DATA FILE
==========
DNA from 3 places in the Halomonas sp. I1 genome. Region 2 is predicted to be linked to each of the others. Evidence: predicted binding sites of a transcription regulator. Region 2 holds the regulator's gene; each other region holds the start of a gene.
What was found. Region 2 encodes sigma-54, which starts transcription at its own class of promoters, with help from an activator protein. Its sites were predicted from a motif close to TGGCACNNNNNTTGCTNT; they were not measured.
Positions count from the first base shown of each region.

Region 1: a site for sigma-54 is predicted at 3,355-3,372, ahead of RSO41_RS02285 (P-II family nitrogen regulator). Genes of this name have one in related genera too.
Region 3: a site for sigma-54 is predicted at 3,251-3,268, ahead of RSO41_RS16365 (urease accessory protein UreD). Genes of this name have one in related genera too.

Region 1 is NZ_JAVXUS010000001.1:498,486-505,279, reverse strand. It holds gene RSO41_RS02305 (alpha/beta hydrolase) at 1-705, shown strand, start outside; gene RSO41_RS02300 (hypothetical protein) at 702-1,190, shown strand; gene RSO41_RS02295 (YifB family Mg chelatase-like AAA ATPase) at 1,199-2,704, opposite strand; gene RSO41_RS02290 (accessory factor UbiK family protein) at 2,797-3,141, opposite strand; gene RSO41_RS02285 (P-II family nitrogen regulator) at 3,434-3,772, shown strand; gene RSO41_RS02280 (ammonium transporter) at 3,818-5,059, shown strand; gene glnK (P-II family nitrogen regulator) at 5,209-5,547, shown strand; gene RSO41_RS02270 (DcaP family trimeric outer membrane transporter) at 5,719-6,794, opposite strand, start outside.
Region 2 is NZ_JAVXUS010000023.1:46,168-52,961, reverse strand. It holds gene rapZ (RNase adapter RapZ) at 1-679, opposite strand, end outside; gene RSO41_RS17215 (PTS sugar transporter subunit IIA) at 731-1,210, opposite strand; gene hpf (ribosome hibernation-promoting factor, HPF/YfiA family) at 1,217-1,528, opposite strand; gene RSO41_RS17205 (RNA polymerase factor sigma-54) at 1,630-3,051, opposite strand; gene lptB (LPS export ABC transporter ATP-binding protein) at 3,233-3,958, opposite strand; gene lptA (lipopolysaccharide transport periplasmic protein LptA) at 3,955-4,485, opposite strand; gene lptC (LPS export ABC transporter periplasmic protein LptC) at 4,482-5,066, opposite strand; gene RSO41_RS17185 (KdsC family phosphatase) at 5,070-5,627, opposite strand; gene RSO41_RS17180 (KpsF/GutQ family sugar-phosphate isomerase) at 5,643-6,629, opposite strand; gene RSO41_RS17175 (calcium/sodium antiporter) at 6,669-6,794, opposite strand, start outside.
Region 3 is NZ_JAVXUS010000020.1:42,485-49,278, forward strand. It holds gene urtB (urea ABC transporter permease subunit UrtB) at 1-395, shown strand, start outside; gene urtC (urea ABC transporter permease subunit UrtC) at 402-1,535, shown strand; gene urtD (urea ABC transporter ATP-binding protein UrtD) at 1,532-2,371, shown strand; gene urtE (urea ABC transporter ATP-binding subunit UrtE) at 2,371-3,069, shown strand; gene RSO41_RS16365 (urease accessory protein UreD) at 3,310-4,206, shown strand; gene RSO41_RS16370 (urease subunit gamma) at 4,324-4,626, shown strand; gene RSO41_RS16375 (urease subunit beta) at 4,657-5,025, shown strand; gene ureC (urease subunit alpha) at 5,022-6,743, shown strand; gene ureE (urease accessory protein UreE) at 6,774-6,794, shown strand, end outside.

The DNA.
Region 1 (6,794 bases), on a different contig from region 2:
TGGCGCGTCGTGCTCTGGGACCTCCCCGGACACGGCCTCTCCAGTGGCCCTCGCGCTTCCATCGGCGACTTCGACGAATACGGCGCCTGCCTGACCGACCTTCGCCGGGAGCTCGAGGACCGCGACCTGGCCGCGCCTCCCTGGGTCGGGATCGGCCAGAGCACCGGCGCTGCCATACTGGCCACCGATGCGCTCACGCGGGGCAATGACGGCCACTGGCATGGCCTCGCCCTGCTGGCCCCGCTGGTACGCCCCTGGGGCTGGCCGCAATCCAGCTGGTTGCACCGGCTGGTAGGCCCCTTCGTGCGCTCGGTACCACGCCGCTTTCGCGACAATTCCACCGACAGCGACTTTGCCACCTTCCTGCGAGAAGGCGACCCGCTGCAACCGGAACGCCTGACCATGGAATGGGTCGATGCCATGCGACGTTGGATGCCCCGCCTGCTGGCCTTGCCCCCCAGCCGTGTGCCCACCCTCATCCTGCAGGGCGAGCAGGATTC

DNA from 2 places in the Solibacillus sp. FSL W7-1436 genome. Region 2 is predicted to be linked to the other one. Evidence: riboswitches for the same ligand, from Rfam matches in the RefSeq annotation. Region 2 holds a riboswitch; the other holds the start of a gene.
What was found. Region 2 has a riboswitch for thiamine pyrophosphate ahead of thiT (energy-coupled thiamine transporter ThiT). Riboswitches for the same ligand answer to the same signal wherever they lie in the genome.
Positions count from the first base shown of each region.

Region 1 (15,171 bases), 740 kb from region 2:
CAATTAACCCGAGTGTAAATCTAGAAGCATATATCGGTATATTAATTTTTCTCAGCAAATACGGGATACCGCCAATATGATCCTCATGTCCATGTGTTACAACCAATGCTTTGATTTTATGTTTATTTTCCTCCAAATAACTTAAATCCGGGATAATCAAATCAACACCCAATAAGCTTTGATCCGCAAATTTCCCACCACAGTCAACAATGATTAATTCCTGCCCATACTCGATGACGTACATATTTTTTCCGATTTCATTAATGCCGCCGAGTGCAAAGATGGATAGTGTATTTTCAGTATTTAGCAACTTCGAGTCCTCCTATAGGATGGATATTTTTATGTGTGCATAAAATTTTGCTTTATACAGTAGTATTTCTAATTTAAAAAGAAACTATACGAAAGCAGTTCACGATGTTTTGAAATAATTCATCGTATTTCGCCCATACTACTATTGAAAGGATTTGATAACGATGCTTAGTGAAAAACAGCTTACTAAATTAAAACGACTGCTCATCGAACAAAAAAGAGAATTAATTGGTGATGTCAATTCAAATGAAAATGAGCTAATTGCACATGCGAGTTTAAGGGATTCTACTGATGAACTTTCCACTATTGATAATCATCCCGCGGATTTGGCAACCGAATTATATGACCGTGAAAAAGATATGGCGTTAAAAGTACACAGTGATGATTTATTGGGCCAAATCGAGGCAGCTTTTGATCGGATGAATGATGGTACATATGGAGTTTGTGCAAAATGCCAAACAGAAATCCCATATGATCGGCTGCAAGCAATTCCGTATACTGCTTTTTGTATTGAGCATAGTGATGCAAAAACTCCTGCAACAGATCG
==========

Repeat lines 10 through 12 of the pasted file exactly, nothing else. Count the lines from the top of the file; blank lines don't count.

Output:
Region 1 (6,794 bases), on a different contig from region 2:
TGGCGCGTCGTGCTCTGGGACCTCCCCGGACACGGCCTCTCCAGTGGCCCTCGCGCTTCCATCGGCGACTTCGACGAATACGGCGCCTGCCTGACCGACCTTCGCCGGGAGCTCGAGGACCGCGACCTGGCCGCGCCTCCCTGGGTCGGGATCGGCCAGAGCACCGGCGCTGCCATACTGGCCACCGATGCGCTCACGCGGGGCAATGACGGCCACTGGCATGGCCTCGCCCTGCTGGCCCCGCTGGTACGCCCCTGGGGCTGGCCGCAATCCAGCTGGTTGCACCGGCTGGTAGGCCCCTTCGTGCGCTCGGTACCACGCCGCTTTCGCGACAATTCCACCGACAGCGACTTTGCCACCTTCCTGCGAGAAGGCGACCCGCTGCAACCGGAACGCCTGACCATGGAATGGGTCGATGCCATGCGACGTTGGATGCCCCGCCTGCTGGCCTTGCCCCCCAGCCGTGTGCCCACCCTCATCCTGCAGGGCGAGCAGGATTC

DNA from 2 places in the Solibacillus sp. FSL W7-1436 genome. Region 2 is predicted to be linked to the other one. Evidence: riboswitches for the same ligand, from Rfam matches in the RefSeq annotation. Region 2 holds a riboswitch; the other holds the start of a gene.